Loudoun Wildlife Conservancy Stream Monitoring Sites 2008-2014
Join A Stream Monitoring Team
Clean water is vital to healthy living for both people and wildlife. This means someone has to monitor not only water pumped to homes and businesses but also further up the chain – the aquatic ecosystem.
Loudoun Wildlife Conservancy established its stream monitoring in 1996 to compile data and shares it with (who, DEQ?), as do a number of other organizations. The goal is to monitor and protect the quality of Loudoun County streams that flow through woods, farms, residential communities and parks.
What We Monitor: The primary focus of our stream monitoring program is to identify benthic macroinvertebrates, which are the insects and other small creatures that live at the bottom of streams. The type and quantity of aquatic insects tell a good story about the quality of water in the stream and its surrounding habitat.
When: Stream monitoring is conducted three times per year, between April and November. You can see a map of our monitoring sites above.
How: Teams of three or four experienced and novice monitors follow the Virginia Save Our Streams (SOS) monitoring protocol. They use collecting nets, field tables, collecting pans, and microscopes provided by Loudoun Wildlife Conservancy.
Team members wade into the stream and use the nets to capture aquatic insects in the riffle and pool portions of the stream. Forceps, spoons and eye droppers are used to pick the live insects from the sample. The insects are then sorted, identified, counted, and recorded on a data sheet before they are released back into the stream.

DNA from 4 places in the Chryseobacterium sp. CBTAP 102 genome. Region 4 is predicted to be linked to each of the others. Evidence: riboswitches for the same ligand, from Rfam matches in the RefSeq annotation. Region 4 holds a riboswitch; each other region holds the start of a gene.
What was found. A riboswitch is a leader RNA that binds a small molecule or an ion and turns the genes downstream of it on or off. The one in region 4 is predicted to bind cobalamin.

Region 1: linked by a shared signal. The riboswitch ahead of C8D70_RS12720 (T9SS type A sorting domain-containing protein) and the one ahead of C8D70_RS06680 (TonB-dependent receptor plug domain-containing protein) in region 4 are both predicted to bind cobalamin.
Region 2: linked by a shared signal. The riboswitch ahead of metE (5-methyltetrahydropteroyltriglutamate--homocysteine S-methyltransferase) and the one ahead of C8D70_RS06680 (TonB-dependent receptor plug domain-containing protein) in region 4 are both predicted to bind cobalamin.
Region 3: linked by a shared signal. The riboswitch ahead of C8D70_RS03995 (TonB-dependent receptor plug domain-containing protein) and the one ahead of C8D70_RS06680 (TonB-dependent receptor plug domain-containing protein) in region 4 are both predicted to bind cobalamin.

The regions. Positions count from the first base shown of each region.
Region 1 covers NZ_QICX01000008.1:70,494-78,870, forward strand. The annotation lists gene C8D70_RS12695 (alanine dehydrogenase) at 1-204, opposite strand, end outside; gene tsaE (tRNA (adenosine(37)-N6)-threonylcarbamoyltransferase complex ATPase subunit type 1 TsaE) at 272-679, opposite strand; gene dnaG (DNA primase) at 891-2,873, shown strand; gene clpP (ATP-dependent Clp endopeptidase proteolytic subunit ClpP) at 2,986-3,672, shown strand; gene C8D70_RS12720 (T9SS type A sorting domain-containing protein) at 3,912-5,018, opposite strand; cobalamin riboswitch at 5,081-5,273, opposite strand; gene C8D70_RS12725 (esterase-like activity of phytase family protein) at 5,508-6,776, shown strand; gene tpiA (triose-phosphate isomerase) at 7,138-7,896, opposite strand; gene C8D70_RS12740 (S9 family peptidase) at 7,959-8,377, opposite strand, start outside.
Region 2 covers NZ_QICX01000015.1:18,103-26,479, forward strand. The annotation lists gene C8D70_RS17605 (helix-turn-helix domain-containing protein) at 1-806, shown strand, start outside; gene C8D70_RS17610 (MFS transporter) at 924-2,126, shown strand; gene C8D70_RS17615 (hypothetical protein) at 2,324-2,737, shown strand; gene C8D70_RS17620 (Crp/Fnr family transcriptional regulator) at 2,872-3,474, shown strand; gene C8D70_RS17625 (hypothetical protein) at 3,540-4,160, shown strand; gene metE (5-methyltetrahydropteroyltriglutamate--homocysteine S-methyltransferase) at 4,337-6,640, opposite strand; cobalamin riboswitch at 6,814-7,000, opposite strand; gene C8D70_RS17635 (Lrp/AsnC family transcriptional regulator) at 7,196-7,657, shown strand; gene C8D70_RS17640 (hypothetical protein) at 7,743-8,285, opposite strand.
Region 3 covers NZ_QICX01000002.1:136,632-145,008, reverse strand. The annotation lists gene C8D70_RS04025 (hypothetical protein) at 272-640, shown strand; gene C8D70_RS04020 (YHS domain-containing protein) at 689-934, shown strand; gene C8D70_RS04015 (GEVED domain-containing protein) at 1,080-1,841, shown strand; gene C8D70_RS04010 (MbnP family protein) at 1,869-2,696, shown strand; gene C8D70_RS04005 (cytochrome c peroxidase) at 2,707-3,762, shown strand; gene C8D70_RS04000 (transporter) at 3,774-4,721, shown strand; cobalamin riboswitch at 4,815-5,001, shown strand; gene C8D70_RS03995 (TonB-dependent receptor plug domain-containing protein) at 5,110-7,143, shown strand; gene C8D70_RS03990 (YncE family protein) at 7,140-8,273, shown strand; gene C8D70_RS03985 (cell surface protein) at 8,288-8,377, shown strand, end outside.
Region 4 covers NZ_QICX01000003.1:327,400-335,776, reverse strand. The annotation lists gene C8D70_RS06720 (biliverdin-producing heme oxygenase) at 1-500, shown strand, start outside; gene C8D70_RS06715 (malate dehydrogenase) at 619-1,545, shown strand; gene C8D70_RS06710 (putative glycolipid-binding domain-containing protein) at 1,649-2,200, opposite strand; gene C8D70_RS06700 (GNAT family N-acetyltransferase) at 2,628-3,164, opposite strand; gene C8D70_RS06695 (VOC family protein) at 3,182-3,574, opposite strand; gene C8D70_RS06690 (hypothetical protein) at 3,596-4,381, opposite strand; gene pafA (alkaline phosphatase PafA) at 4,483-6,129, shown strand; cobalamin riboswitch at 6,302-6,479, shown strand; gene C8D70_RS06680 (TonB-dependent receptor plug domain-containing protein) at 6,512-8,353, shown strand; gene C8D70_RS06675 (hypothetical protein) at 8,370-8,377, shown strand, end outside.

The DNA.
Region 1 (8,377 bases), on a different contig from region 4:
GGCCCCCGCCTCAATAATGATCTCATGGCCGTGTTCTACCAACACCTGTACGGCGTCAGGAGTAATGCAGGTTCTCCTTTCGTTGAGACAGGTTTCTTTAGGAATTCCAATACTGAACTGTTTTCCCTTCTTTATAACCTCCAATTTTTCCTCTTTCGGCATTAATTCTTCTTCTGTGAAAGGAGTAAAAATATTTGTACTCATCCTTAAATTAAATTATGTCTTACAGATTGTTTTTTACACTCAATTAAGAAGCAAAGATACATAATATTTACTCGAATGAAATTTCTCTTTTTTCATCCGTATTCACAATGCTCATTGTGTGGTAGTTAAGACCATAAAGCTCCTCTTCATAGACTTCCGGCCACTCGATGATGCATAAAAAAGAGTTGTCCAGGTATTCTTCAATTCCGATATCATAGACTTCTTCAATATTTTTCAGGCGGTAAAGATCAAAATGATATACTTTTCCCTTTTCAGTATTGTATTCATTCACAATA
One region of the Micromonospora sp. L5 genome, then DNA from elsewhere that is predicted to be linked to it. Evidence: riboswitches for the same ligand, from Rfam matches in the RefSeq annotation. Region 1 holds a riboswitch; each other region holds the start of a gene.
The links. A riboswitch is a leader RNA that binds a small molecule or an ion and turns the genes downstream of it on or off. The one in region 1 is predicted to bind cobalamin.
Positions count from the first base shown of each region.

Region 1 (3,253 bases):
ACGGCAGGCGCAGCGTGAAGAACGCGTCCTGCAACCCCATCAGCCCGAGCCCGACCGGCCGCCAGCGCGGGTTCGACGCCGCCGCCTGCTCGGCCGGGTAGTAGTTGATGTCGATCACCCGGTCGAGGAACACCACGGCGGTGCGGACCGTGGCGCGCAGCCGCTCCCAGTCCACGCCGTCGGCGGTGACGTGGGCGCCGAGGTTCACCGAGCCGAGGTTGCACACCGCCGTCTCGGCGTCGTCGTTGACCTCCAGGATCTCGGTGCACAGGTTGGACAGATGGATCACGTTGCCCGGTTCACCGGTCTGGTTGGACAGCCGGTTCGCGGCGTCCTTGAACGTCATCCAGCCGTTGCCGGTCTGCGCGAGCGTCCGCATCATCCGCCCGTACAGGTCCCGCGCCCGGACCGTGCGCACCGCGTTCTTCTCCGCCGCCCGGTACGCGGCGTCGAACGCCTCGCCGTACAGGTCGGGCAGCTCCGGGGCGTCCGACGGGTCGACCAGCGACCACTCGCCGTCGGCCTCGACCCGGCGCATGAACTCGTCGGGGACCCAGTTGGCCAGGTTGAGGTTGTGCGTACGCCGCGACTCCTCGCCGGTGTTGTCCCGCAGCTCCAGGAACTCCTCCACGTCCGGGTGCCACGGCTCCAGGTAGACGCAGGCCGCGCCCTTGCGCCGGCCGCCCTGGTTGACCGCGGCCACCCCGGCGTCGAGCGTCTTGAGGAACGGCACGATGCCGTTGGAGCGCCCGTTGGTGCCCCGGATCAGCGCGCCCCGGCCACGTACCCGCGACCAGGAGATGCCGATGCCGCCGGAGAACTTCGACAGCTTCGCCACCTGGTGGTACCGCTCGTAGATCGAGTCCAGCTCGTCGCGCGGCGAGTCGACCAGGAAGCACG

The data are transcribed to a database maintained by Loudoun Wildlife Conservancy and are used to prepare water quality reports. Because the same stream sites are sampled year after year, we are able to report on trends in the health of our streams and the aquatic life found in them. Read more about the data here. See the data in action as it is aggregated with other Loudoun water quality monitoring efforts here through Loudoun Watershed Watch.
Time Commitment: Three monitoring sessions per year. It takes the monitoring team approximately 3-4 hours to collect and identify the aquatic insects at stream-side.
To join a team, sign up below!
Sign Up to Join a Stream Monitoring Team
We’re glad you want to sign up! All levels of experience are welcome.
Stream monitoring is a great way to get out into the field and contribute to our understanding of habitat health here in Loudoun. We provide free training and new monitors are assigned to teams with experienced leaders.
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